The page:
Microgy, Inc.: Microgy builds, owns and operates anaerobic digestion facilities that process agricultural and food by-product residuals to produce biogas — and generate carbon offset credits. The company, a subsidiary of Environmental Power Corporation, imports a European digester technology and works with original equipment manufacturers for the generator sets. Microgy has two farms that use Waukesha reciprocating gas engines, and one using an 850 kW GE Jenbacher engine. “Because we codigest fats, oil, and grease (FOG) with dairy manure at these farms, we are generating more biogas than if we were just digesting manure,” explains Mike Casper. “This is due to the significantly greater fat content of FOG — up to 80 percent — compared to manure at 1 to 2 percent, resulting in more biogas, and more power generation.”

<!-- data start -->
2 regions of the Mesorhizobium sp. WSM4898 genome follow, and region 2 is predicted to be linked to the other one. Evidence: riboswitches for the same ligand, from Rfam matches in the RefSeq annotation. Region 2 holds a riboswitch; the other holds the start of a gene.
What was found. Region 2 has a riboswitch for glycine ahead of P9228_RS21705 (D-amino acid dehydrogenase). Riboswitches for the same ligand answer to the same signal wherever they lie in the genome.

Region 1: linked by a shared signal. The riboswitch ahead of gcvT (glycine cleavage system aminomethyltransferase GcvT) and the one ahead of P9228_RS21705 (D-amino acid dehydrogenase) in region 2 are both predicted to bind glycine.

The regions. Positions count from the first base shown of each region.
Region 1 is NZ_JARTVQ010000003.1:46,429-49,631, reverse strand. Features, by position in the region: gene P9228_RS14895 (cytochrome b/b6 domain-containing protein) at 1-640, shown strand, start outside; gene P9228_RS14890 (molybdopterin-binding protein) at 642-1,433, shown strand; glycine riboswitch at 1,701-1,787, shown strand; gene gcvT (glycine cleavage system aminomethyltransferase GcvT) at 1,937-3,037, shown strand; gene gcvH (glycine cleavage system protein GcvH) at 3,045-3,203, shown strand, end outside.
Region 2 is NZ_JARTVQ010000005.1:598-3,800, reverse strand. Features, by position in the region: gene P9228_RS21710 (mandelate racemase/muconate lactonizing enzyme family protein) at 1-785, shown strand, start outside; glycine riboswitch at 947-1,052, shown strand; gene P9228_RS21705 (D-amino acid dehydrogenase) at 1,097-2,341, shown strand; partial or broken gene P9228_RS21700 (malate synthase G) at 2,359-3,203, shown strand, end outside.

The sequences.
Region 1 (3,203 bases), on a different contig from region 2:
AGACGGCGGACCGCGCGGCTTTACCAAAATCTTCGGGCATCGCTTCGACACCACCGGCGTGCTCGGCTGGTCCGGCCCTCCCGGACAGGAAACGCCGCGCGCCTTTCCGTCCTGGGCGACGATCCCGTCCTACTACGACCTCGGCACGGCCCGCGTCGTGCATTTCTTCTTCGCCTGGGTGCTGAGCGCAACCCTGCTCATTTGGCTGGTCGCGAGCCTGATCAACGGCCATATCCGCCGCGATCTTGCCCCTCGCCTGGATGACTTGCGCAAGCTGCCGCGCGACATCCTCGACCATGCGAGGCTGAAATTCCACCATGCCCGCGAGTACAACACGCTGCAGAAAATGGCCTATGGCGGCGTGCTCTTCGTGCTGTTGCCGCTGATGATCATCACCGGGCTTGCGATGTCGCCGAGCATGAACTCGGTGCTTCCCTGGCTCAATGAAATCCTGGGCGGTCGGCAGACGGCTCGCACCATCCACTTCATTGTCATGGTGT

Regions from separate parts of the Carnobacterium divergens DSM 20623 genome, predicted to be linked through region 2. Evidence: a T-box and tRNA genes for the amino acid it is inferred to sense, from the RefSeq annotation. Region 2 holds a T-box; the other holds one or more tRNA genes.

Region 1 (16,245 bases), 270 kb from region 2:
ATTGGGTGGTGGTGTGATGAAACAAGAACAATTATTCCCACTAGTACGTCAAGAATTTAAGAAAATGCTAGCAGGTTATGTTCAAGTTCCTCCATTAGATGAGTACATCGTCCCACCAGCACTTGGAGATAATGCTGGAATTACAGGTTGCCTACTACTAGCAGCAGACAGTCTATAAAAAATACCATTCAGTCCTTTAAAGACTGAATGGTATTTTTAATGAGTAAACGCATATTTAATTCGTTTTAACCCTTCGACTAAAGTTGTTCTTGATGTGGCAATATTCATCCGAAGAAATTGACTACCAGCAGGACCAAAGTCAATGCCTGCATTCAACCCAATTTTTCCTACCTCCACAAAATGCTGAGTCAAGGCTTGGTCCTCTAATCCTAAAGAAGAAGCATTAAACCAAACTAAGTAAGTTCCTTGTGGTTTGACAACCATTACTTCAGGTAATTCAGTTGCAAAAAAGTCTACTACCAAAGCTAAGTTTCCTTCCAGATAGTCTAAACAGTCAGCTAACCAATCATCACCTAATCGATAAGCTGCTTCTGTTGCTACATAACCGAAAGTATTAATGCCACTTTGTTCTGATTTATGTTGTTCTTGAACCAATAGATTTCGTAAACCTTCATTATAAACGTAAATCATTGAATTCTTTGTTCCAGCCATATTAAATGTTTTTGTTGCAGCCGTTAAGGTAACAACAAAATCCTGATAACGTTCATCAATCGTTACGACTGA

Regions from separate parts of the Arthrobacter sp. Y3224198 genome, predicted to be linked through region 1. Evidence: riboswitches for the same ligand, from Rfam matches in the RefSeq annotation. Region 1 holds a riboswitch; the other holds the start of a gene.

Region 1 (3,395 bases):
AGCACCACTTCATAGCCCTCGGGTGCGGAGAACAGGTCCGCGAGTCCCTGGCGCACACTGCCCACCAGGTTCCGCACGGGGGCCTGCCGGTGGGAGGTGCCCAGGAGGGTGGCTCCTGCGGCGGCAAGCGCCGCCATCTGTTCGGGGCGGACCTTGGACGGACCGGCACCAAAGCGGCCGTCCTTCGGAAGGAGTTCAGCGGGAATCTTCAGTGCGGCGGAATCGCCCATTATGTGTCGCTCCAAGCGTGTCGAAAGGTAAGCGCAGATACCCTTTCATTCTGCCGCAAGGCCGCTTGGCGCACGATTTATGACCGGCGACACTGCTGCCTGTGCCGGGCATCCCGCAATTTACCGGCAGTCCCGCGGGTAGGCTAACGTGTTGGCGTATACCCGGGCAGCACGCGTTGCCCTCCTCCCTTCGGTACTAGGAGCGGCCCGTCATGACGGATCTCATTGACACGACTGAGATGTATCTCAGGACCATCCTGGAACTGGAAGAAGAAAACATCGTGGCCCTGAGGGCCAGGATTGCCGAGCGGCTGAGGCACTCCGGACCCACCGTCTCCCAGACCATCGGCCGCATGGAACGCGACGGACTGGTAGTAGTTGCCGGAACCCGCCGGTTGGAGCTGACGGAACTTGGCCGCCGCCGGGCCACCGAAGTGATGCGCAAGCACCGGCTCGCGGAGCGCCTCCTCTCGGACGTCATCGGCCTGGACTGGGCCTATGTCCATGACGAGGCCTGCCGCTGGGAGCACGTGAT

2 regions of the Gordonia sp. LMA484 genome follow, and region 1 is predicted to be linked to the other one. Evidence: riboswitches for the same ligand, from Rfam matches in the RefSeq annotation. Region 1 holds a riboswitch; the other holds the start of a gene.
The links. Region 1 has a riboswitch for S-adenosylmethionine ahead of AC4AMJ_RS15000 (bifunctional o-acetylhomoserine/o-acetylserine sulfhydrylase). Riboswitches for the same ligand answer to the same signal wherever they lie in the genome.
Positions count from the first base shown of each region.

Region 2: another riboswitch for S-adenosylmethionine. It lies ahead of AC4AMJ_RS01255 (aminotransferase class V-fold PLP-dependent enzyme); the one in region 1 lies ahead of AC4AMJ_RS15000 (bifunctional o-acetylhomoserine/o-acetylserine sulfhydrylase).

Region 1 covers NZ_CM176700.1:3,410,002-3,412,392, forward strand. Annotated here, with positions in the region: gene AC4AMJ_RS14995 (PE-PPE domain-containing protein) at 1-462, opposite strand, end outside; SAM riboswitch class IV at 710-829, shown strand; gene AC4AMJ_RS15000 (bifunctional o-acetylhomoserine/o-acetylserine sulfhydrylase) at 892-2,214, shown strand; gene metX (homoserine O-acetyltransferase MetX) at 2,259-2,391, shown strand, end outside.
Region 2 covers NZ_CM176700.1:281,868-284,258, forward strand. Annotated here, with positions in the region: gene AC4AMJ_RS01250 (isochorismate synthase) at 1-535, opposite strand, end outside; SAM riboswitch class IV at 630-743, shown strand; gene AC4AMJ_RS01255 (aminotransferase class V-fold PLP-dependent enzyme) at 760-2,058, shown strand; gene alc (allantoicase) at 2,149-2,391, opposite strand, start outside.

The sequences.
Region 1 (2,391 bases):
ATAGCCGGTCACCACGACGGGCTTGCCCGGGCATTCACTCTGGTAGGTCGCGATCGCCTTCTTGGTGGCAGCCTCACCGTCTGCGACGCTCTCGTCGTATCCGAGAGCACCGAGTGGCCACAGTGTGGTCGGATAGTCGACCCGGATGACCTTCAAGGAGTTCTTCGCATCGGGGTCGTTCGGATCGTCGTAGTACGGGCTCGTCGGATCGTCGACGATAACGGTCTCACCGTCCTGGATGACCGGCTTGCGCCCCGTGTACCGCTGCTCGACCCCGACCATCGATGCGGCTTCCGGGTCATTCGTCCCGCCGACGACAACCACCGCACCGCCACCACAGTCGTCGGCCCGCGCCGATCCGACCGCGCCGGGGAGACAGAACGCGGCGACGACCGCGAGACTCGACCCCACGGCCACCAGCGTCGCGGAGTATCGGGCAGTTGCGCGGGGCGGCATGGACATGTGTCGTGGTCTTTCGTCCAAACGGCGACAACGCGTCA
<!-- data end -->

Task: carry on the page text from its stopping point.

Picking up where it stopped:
The Microgy business model is to increase power generation and profits for the host farm and the company by sourcing FOG to supplement the manure. The three Wisconsin dairy farms currently under contract to Microgy were financed by Microgy and owned by the farmers. New projects in development will be owned by Microgy with a business arrangement to share revenues with the farmer. With this financial incentive to increase codigestion of FOG, Microgy expects to be operating on farms that produce more than 1,000 kW. In addition, the company announced that it is constructing a facility (Huckabay Ridge) near Stephenville, Texas that will produce gas to be treated and compressed to pipeline-grade methane and sold as a commodity directly into a nearby natural gas pipeline. The facility is to be located adjacent to Producers Compost Incorporated, a composting site that receives manure from over 20,000 cows.